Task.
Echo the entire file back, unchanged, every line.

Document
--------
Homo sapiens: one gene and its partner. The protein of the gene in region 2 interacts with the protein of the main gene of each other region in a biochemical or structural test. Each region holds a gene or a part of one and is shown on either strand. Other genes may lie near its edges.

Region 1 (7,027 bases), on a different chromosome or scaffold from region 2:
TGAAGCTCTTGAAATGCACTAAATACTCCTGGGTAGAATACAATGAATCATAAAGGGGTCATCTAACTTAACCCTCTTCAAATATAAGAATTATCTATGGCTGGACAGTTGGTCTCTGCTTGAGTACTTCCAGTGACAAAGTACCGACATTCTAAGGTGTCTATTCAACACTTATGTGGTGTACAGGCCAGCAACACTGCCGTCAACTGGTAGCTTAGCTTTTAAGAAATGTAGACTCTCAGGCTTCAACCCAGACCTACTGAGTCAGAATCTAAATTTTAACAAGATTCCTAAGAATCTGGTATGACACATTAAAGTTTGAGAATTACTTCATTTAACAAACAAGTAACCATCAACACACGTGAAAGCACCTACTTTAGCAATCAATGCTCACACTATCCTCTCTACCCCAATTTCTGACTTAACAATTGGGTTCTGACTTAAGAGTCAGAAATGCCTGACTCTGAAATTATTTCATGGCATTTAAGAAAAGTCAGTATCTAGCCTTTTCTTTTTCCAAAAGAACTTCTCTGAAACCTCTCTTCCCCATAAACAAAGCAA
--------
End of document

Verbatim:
Homo sapiens: one gene and its partner. The protein of the gene in region 2 interacts with the protein of the main gene of each other region in a biochemical or structural test. Each region holds a gene or a part of one and is shown on either strand. Other genes may lie near its edges.

Region 1 (7,027 bases), on a different chromosome or scaffold from region 2:
TGAAGCTCTTGAAATGCACTAAATACTCCTGGGTAGAATACAATGAATCATAAAGGGGTCATCTAACTTAACCCTCTTCAAATATAAGAATTATCTATGGCTGGACAGTTGGTCTCTGCTTGAGTACTTCCAGTGACAAAGTACCGACATTCTAAGGTGTCTATTCAACACTTATGTGGTGTACAGGCCAGCAACACTGCCGTCAACTGGTAGCTTAGCTTTTAAGAAATGTAGACTCTCAGGCTTCAACCCAGACCTACTGAGTCAGAATCTAAATTTTAACAAGATTCCTAAGAATCTGGTATGACACATTAAAGTTTGAGAATTACTTCATTTAACAAACAAGTAACCATCAACACACGTGAAAGCACCTACTTTAGCAATCAATGCTCACACTATCCTCTCTACCCCAATTTCTGACTTAACAATTGGGTTCTGACTTAAGAGTCAGAAATGCCTGACTCTGAAATTATTTCATGGCATTTAAGAAAAGTCAGTATCTAGCCTTTTCTTTTTCCAAAAGAACTTCTCTGAAACCTCTCTTCCCCATAAACAAAGCAA